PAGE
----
Palestinian state proposed | Palestine Officially Requests Membership to UN
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- Abbas Under Fire
- Palestinian Factions Sign Historic Reconciliation Accord
- Palestine Officially Requests Membership to UN
- Progress for UN Memberships Stalls
- Exploratory Talks with Israel End while Unity Government with Hamas Moves Forward
- Palestinian Authority Marks 19th Oslo Accords Anniversary with Economic Troubles
- Violence Erupts Between Israel and Gaza in November 2012
- UN Approves Non-Member State Status
- Egypt Attempts to Get Hamas and Fatah to Reconcile
- Rami Hamdallah Becomes Prime Minister
- Peace Talks Resume After Five Years
- 2013 Report Supports Theory That Arafat Was Poisoned
- New Unity Government Includes Hamas
- Murders of Israeli and Palestinian Teenagers Increases Tension
- Britain Votes to Recognize Palestine
- Palestine Asks to Join the International Criminal Court
- More Obstacles Emerge for Palestine in 2015
Palestine Officially Requests Membership to UN
On May 16, the New York Times published an opinion piece written by Mahmoud Abbas. He stated that at the Sept. 2011 United Nations General Assembly, Palestine will request international recognition based on the 1967 border. The State of Palestine will also request full membership to the UN. He wrote that negotiations remained the Palestinians' first option, but "due to their failure we are now compelled to turn to the international community to assist us in preserving the opportunity for a peaceful and just end to the conflict."
On Friday, Sept. 23, 2011, Palestinian president Mahmud Abbas officially requested a bid for statehood at the United Nations Security Council. The request came after months of failed European and U.S. efforts to bring Israel and Palestine back to the negotiating table. Abbas followed up the request with a speech to the General Assembly in which he said, "I do not believe anyone with a shred of conscience can reject our application for full admission in the United Nations."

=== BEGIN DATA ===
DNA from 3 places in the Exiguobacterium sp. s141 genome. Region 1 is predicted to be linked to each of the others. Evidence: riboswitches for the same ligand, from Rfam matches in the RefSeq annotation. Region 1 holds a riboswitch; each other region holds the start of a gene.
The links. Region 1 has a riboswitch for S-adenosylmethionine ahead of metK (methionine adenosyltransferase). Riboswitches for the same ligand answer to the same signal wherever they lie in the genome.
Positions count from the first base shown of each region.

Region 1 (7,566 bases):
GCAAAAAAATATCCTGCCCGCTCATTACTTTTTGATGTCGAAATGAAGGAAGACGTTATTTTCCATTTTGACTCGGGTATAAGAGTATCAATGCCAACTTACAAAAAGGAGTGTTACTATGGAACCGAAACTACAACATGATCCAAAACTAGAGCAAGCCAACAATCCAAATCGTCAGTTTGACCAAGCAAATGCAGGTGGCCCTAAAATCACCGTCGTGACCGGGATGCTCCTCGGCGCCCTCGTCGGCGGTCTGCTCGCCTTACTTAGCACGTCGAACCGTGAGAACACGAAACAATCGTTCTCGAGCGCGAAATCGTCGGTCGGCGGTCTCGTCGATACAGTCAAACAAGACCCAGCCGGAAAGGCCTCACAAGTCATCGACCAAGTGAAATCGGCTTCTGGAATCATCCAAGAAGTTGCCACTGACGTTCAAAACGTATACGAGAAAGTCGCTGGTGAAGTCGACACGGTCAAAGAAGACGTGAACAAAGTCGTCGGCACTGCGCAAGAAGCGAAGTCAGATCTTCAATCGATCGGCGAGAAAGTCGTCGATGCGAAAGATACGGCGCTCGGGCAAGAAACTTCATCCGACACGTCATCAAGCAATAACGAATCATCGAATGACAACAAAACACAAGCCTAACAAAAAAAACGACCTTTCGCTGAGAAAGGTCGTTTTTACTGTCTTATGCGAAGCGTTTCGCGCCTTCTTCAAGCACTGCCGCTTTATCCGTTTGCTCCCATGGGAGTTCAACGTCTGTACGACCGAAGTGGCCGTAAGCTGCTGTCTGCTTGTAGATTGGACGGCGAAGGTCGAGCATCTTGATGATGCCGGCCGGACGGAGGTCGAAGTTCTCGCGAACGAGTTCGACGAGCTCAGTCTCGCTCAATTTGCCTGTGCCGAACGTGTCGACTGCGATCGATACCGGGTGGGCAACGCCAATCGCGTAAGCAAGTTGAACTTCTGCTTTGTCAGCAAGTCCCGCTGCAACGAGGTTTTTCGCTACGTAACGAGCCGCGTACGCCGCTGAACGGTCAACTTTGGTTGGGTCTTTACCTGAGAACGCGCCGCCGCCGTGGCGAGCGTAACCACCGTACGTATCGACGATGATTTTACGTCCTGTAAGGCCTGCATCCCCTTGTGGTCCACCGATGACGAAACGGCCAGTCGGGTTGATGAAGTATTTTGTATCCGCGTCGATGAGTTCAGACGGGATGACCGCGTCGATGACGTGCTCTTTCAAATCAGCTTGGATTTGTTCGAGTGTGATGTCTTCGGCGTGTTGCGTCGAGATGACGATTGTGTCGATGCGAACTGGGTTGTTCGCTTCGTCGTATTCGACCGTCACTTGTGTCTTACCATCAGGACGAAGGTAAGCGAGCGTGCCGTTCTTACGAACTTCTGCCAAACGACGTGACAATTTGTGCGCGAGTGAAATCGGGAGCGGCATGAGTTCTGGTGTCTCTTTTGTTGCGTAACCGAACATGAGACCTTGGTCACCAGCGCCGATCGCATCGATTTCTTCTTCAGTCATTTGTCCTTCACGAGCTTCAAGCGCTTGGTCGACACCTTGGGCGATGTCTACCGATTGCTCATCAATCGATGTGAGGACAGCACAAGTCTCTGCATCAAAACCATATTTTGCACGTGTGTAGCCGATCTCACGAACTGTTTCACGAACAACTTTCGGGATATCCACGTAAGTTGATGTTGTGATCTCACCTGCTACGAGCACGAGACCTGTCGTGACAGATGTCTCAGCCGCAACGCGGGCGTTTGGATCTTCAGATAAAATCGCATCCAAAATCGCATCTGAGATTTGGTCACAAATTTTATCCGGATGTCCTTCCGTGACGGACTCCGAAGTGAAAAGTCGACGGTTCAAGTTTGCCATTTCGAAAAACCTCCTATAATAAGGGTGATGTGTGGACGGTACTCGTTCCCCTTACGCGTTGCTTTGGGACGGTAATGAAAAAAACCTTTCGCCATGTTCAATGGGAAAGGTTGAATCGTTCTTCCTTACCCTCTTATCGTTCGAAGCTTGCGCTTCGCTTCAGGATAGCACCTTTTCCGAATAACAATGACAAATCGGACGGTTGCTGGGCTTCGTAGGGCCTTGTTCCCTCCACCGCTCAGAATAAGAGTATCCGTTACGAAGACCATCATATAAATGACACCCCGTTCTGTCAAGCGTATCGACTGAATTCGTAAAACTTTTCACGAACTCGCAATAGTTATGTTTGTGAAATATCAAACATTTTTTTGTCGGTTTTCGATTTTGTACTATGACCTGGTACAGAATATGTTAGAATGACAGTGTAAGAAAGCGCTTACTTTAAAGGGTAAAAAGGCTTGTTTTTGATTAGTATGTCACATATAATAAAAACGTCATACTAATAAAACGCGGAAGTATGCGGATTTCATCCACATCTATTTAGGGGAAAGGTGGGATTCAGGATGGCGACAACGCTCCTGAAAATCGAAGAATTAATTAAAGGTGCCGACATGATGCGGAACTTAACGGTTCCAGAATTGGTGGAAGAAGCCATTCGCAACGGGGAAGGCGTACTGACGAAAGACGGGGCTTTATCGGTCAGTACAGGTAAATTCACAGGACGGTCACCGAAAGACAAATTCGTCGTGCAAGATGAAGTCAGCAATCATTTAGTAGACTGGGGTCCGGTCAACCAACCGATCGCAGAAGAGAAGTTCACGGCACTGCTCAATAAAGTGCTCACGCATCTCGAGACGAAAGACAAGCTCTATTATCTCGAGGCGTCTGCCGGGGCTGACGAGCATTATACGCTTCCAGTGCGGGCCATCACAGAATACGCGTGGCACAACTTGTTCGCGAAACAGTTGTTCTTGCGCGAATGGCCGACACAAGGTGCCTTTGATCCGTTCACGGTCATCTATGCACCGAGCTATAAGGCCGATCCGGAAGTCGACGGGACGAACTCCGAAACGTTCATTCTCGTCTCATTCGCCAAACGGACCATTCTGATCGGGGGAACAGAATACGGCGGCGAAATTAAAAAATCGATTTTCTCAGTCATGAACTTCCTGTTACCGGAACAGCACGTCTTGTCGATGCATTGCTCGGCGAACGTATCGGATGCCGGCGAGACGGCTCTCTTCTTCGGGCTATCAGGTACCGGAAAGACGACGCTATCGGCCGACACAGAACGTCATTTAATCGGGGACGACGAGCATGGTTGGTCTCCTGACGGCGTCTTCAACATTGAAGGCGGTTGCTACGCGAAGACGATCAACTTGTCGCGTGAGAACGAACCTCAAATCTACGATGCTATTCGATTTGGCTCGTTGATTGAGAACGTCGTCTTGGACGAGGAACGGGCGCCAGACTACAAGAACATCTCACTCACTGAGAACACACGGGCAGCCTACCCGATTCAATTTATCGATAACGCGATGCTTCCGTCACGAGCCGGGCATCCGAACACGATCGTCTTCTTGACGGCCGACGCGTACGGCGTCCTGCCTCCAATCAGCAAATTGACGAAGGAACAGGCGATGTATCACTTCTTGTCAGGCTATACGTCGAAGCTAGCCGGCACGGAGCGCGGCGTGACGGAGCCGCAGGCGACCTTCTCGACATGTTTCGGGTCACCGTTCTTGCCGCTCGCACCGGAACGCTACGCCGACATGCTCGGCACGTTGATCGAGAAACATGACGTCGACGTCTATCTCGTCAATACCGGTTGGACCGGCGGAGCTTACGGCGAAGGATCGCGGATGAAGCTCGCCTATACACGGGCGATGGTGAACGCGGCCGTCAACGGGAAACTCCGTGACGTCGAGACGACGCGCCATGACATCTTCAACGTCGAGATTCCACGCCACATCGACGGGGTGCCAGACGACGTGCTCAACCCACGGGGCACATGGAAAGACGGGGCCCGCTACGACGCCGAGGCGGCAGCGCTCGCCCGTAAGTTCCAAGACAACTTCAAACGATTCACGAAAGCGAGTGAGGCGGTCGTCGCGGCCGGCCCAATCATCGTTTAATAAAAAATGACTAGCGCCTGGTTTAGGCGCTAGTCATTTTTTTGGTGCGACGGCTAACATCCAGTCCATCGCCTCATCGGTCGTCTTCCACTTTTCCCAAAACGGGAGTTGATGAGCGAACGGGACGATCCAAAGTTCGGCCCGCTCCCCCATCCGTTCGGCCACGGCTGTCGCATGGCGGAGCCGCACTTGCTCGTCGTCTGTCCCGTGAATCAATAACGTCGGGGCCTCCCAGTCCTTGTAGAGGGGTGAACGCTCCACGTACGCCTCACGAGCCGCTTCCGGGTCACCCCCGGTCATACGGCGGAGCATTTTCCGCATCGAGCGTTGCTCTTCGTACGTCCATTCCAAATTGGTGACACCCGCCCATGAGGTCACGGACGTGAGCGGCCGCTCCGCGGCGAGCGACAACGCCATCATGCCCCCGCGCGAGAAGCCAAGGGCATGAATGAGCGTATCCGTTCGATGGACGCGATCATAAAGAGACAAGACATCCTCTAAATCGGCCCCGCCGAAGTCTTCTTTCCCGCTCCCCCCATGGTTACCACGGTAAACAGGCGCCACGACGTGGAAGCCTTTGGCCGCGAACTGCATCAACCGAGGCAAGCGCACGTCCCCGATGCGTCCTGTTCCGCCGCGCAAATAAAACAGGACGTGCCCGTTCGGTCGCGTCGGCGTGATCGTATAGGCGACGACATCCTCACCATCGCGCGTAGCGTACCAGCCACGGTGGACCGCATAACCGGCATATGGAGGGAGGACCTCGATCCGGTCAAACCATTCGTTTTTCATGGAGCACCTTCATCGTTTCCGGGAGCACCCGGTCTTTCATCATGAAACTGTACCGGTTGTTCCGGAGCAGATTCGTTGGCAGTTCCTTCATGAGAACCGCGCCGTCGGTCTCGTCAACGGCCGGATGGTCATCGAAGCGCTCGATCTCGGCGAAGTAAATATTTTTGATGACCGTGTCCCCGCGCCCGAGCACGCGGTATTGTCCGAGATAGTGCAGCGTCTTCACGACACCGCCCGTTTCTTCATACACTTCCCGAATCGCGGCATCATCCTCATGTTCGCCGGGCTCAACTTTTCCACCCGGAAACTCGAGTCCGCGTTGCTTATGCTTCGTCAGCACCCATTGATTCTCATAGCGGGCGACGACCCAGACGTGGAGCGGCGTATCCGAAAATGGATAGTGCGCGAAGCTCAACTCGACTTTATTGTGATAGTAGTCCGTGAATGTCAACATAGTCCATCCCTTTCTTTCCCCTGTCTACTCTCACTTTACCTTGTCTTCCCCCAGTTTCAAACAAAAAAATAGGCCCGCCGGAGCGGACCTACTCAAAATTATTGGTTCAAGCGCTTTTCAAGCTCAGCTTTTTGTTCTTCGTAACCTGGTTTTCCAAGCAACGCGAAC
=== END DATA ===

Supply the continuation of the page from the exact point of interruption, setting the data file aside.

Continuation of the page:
The Palestinian Authority is pursuing a Security Council vote to gain statehood as a full member of the UN rather than going to the General Assembly. One of the reasons for this is that the General Assembly can only give the Palestinian Authority non-member observer status at the UN, a lesser degree of statehood. In addition, the European states in the General Assembly have made it clear that they will support the proposal if the Palestinians drop their demand that Israel halt settlement construction. The Palestinians have long insisted that Israel cease the settlement construction and deemed the condition unacceptable. Therefore, the Palestinian Authority prefers to take its case to the Security Council even though the U.S. has vowed to veto the request.
Abbas's application to the UN Security Council is historic. It is a response to years of frustration with the stalled peace talks. The Security Council will most likely begin to examine the proposal next week while the U.S. and its allies work to stall it. Only time will tell if the bid helps make real progress in negotiations with Israel or becomes counterproductive. Patience meanwhile has grown very thin in Palestine as other countries in the region continue to overthrow old governments and attempt to forge ahead with new ones. While diplomats debate at the UN in September 2011, thousands of Palestinians rallied for statehood in Ramallah, home of the Palestinian government.
In Oct., Israel and Hamas reached a deal in which Gilad Shalit, a 25-five year old Israeli soldier who had been held in Gaza since Hamas militants kidnapped him during a cross-boarder raid in 2006, was released in exchange for more than 1,000 Palestinians who have spent years in Israeli jails. Israel and Hamas had made several fruitless attempts to negotiate such a deal. There were mixed reactions on both sides, with the Israelis thrilled about Shalit's release but upset by his frail appearance. The Palestinians accused Israel of torturing their prisoners and vowed to take more hostages. Israel also feared that the released prisoners would resume attacks on Israel. Some observers speculated that the compromise will help further the peace process. Others suggested that neither Israeli prime minister Benjamin Netanyahu nor Hamas had enough support—or the willingness— to return to the bargaining table.